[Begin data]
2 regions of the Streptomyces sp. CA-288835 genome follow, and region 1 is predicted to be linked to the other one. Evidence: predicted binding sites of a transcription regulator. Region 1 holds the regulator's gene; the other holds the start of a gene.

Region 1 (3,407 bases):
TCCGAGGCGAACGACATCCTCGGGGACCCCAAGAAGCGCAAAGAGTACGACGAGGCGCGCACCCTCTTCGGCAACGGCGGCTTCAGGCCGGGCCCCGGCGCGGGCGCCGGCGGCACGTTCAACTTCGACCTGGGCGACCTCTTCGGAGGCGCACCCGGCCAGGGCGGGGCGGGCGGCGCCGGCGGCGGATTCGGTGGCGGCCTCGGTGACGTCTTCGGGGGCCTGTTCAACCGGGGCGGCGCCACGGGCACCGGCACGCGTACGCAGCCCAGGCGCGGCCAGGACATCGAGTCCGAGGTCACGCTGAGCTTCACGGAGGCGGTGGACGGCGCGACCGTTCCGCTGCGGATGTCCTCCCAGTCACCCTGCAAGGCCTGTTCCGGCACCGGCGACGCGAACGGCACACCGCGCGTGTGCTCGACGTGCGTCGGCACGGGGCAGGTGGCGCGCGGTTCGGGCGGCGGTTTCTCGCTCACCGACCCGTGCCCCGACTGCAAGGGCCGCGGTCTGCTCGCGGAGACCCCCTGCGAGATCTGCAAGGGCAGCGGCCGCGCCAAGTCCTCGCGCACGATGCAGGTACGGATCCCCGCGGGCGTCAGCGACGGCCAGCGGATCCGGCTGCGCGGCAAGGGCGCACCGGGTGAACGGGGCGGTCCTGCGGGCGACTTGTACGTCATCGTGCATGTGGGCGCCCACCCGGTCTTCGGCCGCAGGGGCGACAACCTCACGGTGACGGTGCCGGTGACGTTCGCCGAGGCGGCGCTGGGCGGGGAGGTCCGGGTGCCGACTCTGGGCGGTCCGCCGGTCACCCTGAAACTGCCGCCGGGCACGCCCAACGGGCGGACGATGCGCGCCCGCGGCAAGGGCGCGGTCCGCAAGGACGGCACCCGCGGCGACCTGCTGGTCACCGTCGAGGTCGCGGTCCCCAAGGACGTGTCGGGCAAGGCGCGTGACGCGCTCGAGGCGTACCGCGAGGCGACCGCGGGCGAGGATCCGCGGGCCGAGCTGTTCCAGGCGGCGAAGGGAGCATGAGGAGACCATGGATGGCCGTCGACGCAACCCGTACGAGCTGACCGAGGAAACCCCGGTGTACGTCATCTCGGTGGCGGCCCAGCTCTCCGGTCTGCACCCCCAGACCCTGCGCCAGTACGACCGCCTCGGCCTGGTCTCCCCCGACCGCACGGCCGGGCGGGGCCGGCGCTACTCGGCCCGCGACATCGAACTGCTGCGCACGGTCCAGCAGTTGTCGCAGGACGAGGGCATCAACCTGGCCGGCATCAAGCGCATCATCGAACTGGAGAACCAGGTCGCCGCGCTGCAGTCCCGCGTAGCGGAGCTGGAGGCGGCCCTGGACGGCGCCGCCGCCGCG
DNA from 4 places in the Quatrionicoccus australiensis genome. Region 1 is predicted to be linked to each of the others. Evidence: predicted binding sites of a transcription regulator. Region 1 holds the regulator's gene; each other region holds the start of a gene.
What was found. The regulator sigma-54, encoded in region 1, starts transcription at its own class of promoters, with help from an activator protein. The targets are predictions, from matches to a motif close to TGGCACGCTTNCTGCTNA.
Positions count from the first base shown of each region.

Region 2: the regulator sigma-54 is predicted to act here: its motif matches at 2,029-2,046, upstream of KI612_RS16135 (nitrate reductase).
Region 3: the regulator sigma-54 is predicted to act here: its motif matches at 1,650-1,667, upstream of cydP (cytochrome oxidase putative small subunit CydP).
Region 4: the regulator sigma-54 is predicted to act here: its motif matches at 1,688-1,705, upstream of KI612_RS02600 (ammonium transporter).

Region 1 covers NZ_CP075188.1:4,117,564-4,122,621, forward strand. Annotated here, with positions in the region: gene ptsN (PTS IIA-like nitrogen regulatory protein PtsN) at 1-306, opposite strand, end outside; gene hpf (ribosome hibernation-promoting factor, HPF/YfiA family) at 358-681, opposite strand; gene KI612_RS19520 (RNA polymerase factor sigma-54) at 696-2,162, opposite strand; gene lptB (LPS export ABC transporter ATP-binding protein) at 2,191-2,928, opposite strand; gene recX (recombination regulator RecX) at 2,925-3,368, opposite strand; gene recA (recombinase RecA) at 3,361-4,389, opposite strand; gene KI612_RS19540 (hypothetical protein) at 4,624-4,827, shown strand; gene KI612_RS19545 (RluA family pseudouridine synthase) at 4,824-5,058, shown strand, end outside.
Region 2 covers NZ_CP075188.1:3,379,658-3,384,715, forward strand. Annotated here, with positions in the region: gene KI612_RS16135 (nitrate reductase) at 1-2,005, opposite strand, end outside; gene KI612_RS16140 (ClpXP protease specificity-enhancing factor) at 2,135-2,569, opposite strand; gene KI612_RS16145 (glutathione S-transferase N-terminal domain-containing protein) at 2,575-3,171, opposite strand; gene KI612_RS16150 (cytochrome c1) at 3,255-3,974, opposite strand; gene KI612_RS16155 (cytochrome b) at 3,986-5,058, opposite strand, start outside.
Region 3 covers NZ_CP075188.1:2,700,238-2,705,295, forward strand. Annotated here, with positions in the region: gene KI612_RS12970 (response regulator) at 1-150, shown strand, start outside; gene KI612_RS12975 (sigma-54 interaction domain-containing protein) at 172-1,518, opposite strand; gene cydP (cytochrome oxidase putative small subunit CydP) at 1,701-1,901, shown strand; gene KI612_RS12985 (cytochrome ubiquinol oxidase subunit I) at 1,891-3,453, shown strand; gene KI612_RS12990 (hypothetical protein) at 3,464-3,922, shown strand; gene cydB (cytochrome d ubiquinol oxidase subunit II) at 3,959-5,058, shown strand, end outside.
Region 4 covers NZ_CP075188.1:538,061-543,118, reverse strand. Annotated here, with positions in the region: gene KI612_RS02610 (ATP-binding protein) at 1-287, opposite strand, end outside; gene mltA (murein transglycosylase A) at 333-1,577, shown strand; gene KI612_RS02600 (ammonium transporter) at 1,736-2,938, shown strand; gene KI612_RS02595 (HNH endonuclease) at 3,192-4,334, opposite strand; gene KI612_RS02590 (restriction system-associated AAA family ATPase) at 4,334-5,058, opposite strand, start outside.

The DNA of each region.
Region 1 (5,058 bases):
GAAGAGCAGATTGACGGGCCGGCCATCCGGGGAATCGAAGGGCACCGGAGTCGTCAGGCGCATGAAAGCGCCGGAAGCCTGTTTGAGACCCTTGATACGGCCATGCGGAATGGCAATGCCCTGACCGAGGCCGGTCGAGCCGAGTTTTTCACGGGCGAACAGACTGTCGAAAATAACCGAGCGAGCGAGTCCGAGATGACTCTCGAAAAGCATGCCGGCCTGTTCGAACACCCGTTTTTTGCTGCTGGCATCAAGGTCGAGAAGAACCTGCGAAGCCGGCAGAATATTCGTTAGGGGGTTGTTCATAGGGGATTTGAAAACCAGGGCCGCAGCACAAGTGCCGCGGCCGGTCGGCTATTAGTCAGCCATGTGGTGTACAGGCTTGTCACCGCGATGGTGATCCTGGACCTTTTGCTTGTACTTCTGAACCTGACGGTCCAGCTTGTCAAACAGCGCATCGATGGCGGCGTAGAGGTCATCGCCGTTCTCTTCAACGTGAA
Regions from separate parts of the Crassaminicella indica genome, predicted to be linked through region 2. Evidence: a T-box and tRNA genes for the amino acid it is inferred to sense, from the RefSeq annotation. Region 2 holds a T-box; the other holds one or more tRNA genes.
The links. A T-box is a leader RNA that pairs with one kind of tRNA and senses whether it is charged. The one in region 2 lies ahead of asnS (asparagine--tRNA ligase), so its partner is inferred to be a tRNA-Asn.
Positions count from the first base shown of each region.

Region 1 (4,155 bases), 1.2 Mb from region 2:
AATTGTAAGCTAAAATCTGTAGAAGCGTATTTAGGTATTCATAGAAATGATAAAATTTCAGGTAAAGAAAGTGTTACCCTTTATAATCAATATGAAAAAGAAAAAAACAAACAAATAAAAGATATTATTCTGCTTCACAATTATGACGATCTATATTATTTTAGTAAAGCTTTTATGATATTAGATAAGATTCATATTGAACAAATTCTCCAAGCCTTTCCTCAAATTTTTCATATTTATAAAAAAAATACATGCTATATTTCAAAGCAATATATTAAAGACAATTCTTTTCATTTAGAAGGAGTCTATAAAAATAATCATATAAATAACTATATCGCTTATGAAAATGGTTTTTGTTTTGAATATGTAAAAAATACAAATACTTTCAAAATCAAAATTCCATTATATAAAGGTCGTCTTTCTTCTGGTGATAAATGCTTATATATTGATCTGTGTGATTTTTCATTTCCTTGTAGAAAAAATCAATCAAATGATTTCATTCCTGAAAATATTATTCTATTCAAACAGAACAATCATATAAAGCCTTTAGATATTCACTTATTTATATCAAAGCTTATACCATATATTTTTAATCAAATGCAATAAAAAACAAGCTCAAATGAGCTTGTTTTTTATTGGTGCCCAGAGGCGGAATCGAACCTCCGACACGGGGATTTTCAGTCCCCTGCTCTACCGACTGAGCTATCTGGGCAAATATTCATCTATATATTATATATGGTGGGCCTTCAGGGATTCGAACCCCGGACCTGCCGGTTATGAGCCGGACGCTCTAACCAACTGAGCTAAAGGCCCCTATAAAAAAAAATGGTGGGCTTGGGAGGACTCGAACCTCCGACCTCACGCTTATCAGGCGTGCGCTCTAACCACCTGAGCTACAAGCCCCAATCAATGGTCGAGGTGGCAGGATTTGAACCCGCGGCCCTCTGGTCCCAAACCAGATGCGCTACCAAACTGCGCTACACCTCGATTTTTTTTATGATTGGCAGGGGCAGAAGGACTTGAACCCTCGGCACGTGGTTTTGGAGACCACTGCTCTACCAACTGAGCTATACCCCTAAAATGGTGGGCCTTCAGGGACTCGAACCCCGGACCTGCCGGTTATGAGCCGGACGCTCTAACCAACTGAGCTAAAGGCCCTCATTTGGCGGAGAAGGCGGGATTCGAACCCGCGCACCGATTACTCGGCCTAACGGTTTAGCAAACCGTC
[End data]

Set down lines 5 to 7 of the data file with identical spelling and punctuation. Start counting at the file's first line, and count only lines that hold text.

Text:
What was found. The regulator sigma-54, encoded in region 1, starts transcription at its own class of promoters, with help from an activator protein. The targets are predictions, from matches to a motif close to TGGCACGCTTNCTGCTNA.
Positions count from the first base shown of each region.

Region 2: the regulator sigma-54 is predicted to act here: its motif matches at 2,029-2,046, upstream of KI612_RS16135 (nitrate reductase).